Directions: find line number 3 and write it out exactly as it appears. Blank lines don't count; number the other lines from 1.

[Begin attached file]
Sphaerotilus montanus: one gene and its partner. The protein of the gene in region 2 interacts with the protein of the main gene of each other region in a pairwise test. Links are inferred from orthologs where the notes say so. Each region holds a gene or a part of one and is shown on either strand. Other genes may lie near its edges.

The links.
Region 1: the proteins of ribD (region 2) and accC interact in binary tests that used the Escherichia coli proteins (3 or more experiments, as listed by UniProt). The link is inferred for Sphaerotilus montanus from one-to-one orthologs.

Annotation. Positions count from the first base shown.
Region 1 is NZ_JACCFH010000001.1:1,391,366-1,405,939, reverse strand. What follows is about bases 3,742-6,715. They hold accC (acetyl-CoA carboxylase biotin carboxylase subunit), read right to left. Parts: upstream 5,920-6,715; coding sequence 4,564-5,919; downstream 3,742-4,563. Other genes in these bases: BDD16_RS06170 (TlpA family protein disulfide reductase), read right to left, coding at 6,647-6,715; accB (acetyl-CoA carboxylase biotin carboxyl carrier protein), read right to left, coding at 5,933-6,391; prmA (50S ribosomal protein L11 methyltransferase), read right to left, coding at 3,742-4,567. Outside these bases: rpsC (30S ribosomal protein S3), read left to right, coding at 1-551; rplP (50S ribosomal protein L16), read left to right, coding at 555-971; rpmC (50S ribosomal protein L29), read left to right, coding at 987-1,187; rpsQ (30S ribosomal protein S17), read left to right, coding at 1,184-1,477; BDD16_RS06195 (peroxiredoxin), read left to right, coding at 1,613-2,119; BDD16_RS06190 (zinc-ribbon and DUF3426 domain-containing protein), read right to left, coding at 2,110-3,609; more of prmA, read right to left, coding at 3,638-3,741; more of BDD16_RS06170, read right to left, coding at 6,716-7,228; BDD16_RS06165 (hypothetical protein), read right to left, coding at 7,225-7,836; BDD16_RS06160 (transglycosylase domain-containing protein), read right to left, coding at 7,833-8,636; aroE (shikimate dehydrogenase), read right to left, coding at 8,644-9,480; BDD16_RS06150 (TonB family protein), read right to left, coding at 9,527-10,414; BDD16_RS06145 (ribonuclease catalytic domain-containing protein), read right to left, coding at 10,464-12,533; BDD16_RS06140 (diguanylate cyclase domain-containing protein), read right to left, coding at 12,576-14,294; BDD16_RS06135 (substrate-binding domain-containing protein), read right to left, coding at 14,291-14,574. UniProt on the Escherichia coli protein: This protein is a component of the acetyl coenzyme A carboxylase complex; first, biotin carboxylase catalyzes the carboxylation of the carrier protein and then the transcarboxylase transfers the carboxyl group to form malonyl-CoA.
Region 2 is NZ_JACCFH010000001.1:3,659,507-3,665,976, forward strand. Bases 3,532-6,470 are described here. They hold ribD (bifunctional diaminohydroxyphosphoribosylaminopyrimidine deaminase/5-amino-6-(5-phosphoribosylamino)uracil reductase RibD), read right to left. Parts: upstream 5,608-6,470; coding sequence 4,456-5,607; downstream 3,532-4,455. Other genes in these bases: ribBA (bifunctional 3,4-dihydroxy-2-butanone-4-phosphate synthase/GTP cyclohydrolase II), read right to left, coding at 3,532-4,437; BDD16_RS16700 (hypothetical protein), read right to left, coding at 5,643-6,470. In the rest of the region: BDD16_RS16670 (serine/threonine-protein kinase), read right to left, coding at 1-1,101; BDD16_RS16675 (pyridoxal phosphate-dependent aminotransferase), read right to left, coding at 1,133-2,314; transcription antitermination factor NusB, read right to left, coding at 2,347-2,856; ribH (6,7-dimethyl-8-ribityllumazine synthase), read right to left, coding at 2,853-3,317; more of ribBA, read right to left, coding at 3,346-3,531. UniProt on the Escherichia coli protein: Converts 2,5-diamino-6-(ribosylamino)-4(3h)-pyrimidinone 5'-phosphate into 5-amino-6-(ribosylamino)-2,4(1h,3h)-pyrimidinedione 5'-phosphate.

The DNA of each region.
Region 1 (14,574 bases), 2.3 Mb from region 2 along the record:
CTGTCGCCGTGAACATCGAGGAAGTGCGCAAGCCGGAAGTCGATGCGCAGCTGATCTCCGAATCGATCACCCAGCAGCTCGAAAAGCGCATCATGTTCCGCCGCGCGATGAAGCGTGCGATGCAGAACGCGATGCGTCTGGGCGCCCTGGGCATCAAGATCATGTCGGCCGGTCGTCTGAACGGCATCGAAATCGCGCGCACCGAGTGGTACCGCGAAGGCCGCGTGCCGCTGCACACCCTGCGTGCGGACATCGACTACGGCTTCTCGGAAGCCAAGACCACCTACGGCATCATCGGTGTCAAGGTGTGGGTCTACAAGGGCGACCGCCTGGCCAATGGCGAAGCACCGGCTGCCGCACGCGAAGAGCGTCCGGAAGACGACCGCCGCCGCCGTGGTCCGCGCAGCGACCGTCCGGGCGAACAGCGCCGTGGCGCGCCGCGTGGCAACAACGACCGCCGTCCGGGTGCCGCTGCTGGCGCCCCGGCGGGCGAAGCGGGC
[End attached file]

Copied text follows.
Region 1: the proteins of ribD (region 2) and accC interact in binary tests that used the Escherichia coli proteins (3 or more experiments, as listed by UniProt). The link is inferred for Sphaerotilus montanus from one-to-one orthologs.